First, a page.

540’Thrushcross Grange is my own, sir,’ he interrupted,wincing. ‘I should not allow any one to inconvenienceme, if I could hinder it - walk in!’The ‘walk in’ was uttered with closed teeth, andexpressed the sentiment, ‘Go to the Deuce:’ even the gateover which he leant manifested no sympathisingmovement to the words; and I think that circumstancedetermined me to accept the invitation: I felt interested ina man who seemed more exaggeratedly reserved thanmyself.When he saw my horse’s breast fairly pushing thebarrier, he did put out his hand to unchain it, and thensullenly preceded me up the causeway, calling, as weentered the court, - ‘Joseph, take Mr. Lockwood’s horse;and bring up some wine.’’Here we have the whole establishment of domestics, Isuppose,’ was the reflection suggested by this compoundorder. ‘No wonder the grass grows up between the flags,and cattle are the only hedge- cutters.’ Joseph was an elderly, nay, an old man: very old,perhaps, though hale and sinewy. ‘The Lord help us!’ hesoliloquised in an undertone of peevish displeasure, whilerelieving me of my horse: looking, meantime, in my faceso sourly that I charitably conjectured he must have need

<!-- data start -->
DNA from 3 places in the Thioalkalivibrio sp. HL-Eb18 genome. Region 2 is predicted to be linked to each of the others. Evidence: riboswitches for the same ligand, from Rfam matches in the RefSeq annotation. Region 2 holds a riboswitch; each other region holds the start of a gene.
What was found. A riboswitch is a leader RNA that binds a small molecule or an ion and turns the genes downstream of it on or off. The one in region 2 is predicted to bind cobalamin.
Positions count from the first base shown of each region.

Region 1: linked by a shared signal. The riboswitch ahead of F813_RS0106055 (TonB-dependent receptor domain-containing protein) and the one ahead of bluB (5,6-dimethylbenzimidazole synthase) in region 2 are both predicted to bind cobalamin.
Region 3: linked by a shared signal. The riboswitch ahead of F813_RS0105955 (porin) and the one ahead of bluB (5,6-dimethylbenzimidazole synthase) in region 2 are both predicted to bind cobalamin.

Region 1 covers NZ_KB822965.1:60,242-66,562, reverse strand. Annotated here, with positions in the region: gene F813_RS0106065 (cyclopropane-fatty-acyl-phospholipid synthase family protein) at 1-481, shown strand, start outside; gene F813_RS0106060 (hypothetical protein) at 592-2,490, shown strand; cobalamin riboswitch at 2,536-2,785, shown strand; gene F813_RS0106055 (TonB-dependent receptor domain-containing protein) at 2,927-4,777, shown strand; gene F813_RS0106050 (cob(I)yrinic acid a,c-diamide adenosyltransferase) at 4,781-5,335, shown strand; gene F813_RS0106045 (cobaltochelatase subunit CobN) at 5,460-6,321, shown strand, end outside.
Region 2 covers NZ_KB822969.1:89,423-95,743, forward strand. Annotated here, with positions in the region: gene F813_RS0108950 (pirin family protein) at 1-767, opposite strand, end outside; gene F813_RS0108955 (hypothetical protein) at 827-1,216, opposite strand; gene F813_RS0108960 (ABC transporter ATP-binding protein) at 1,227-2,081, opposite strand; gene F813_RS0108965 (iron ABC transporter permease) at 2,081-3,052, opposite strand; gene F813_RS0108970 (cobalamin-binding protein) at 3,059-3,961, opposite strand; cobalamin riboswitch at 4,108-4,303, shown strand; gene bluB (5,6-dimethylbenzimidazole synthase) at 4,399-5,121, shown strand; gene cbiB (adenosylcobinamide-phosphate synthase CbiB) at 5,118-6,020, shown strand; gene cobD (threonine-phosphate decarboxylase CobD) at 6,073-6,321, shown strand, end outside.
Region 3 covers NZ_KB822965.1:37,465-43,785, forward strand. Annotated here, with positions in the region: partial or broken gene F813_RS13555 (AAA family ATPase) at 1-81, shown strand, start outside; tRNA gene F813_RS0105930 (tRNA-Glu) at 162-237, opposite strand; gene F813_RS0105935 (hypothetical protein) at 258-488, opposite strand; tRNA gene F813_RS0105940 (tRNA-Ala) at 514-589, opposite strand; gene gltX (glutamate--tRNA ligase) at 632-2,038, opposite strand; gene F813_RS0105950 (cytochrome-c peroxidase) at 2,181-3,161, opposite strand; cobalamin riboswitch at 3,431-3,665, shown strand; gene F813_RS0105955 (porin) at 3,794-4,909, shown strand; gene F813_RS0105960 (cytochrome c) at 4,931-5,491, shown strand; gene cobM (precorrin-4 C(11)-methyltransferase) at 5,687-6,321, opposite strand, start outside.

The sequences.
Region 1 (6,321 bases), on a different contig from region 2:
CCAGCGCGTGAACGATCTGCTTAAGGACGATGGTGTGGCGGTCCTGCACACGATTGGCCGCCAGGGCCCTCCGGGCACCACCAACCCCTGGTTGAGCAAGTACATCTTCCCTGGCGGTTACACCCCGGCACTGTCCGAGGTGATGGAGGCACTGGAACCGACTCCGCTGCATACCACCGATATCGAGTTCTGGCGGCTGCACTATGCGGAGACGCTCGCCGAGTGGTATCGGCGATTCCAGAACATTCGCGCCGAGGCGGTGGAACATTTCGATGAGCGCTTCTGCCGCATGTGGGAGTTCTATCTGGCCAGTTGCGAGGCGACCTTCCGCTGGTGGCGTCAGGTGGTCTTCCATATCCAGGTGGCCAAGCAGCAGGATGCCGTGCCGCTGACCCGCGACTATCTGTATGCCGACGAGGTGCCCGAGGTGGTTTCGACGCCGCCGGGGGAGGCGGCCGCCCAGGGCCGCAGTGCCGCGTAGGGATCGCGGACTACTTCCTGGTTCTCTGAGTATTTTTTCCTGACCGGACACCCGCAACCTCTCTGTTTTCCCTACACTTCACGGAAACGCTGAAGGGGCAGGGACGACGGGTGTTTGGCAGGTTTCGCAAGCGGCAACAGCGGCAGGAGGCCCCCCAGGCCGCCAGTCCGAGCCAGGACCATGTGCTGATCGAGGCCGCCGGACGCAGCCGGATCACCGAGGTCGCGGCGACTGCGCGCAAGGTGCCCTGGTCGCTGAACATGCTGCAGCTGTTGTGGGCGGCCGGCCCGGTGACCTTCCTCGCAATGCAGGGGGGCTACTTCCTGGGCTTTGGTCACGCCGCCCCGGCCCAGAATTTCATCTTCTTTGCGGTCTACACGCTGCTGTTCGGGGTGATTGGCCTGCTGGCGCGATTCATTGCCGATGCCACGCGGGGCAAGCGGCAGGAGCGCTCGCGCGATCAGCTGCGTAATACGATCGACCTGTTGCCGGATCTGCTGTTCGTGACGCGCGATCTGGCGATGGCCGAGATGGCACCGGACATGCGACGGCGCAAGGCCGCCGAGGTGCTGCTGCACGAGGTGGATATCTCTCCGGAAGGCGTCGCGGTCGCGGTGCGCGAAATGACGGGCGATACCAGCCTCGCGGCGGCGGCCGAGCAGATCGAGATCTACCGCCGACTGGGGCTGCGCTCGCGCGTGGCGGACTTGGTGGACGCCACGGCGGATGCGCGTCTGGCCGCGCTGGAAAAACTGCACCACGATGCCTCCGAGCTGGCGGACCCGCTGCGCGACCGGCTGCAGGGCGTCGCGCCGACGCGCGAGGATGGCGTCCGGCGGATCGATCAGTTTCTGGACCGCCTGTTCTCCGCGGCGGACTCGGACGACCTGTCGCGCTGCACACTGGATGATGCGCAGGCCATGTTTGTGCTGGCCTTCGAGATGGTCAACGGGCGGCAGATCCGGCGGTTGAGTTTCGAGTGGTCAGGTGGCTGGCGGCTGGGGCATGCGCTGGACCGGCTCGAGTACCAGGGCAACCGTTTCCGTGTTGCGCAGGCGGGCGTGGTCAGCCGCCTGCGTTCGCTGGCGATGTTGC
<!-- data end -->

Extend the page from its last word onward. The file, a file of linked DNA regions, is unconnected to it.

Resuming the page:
eBook brought to you by
Create, view, and edit PDF. Download the free trial version.